Major supermarkets have been warned all options are on the table as a federal inquiry into rising grocery prices gathers pace.
Craig Emerson, who worked in several ministerial portfolios in the Rudd and Gillard governments, will head a review into the food and grocery code of conduct.
The review of the code comes as major supermarkets, which are bound to the conduct agreement, stand accused of price gouging customers.
Prime Minister Anthony Albanese said the probe was one of the ways the government was looking to bring down the cost of goods at the supermarket.
He said it would examine whether elements of the code of conduct would need to be made mandatory.
“We know that when we’ve seen a reduction in the cost to supermarkets, that hasn’t been passed on in an appropriate way to consumers and we want to make sure that happens,” Mr Albanese told ABC TV on Wednesday.
“Everything is on the table because we want to make sure that customers benefit.”
The review, announced in October, will examine whether the supermarket industry code – which regulates the conduct of retailers and wholesalers towards suppliers – is helping improve standards of business behaviour in the sector.
It may lead the government to strengthen consumer rights.
There are growing concerns about the gap between supermarket prices and what farmers earn as grocery giants posted billion-dollar profits in 2023.
Mr Emerson said the review would follow the evidence to come to the best solutions for the sector.
“Let’s see in detail, using data, what the problem is, whether it’s a delay, how long the delay is in passing on (reduced) prices and how extensive that pass on is,” he told ABC Radio.
“We want to make sure that if there is a reduction in farm gate prices, which has happened, then customers benefit from that, but we also want to make sure that our farmers have got a reasonable standard of living.”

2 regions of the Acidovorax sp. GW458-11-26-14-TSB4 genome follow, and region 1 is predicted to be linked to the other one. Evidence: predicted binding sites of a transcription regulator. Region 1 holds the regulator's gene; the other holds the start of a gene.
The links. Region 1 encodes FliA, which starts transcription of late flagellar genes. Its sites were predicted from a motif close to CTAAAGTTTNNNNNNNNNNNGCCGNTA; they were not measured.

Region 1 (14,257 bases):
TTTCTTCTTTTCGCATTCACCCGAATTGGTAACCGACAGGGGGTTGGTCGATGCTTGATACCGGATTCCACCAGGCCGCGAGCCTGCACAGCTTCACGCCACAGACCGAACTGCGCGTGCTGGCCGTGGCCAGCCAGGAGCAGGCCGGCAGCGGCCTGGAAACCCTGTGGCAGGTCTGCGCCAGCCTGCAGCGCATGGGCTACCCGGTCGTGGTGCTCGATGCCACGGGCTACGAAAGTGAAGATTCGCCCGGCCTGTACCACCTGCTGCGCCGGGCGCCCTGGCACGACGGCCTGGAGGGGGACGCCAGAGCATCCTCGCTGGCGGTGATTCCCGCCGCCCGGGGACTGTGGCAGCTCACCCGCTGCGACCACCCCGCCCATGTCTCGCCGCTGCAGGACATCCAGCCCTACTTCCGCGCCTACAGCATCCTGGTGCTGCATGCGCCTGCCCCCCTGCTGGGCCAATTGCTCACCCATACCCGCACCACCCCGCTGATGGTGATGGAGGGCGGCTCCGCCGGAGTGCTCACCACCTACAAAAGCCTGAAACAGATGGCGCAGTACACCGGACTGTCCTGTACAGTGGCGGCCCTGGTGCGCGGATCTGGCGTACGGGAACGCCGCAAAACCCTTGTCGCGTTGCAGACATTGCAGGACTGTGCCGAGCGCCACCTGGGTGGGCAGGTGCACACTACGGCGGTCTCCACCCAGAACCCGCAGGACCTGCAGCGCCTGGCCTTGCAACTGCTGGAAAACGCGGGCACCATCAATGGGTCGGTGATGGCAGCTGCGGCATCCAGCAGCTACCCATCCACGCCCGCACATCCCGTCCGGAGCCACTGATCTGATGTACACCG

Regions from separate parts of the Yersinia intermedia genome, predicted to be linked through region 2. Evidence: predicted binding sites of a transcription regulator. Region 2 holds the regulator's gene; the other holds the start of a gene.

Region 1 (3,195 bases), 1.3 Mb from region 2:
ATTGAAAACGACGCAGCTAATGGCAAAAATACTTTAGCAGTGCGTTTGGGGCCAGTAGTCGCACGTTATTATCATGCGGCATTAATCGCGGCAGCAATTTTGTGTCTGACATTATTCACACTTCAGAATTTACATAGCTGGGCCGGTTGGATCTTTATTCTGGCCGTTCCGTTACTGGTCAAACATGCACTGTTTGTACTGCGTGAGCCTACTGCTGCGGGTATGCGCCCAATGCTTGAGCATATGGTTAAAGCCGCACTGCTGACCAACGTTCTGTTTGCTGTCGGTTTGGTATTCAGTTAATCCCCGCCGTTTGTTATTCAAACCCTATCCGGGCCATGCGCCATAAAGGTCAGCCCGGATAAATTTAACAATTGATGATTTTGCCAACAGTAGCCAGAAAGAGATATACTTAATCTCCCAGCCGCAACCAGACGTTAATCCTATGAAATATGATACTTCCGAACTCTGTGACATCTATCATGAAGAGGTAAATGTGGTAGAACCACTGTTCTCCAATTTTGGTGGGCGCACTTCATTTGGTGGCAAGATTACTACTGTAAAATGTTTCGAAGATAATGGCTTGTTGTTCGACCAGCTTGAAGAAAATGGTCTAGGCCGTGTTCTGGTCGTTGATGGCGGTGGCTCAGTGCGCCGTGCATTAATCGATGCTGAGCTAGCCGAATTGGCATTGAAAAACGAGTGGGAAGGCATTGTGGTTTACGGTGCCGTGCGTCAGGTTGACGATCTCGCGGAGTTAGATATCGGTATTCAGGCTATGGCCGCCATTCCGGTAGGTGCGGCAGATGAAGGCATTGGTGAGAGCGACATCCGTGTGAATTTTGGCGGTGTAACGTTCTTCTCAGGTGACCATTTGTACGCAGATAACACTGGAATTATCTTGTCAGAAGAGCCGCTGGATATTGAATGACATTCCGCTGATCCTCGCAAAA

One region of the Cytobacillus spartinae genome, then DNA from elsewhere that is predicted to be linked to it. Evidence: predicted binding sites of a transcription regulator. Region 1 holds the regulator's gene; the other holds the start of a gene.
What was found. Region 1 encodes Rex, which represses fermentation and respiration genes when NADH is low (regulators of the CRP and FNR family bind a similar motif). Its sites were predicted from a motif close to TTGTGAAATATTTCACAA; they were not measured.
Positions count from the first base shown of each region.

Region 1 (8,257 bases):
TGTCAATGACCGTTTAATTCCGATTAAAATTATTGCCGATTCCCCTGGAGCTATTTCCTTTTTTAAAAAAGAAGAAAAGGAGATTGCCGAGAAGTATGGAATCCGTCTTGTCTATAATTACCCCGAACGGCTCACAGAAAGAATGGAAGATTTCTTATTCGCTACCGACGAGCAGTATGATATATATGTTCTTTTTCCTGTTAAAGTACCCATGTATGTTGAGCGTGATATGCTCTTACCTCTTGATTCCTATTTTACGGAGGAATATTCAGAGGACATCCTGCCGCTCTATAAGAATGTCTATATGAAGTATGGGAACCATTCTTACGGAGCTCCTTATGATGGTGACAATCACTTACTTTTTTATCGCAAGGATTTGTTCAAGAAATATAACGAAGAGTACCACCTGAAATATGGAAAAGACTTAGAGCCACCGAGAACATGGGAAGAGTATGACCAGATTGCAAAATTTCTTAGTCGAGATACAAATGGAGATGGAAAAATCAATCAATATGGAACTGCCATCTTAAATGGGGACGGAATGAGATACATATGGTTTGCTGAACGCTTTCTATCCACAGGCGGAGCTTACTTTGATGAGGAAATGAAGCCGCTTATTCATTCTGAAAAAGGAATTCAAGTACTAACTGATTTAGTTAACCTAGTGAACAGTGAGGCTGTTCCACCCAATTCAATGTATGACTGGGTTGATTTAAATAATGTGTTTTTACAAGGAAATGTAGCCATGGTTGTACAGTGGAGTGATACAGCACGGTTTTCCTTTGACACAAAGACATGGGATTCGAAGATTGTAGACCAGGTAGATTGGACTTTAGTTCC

The former minister said while more competition in the supermarket sector would be ideal, Australia was challenging for other companies to enter the market.
“We’re a small population, fairly remote from the rest of the world. We’re not like California, we’re not like the European Union,” he said.
“We could wish for more competition, that’s easier said than done.”
Agriculture Minister Murray Watt said supermarkets needed to be more open about their pricing arrangements.
“We do see supermarkets have a lot of market power when it comes to their negotiations with farmers and their other suppliers,” he told ABC Radio.
“The voluntary arrangements we’ve got in place may not be doing enough to ensure that supermarkets are being fully transparent.”
National Farmers’ Federation president David Jochinke called for the code to be made mandatory.
“We need to get to the bottom of why there’s a growing gap between what farmers get paid and what produce is being sold for on supermarket shelves,” he said.
“It’s not just supermarkets we need answers from, we need to know who else in the supply chain is clipping the ticket and sending food prices skyward.”
Deputy opposition leader Sussan Ley said consumers needed more immediate relief at the checkout.
“I don’t think as families are pushing their supermarket trolleys around filling up for the new year, wondering about those back to school prices … they’re going to be reassured by a review of a code of conduct,” she told Sky News.
Greens senator Nick McKim said the review needed to examine the market power of major players such as Coles and Woolworths.
“It is crucial that Labor’s review does not shy away from considering robust measures like divestiture powers … to dismantle monopolistic practices and ensure fair pricing for consumers,” he said.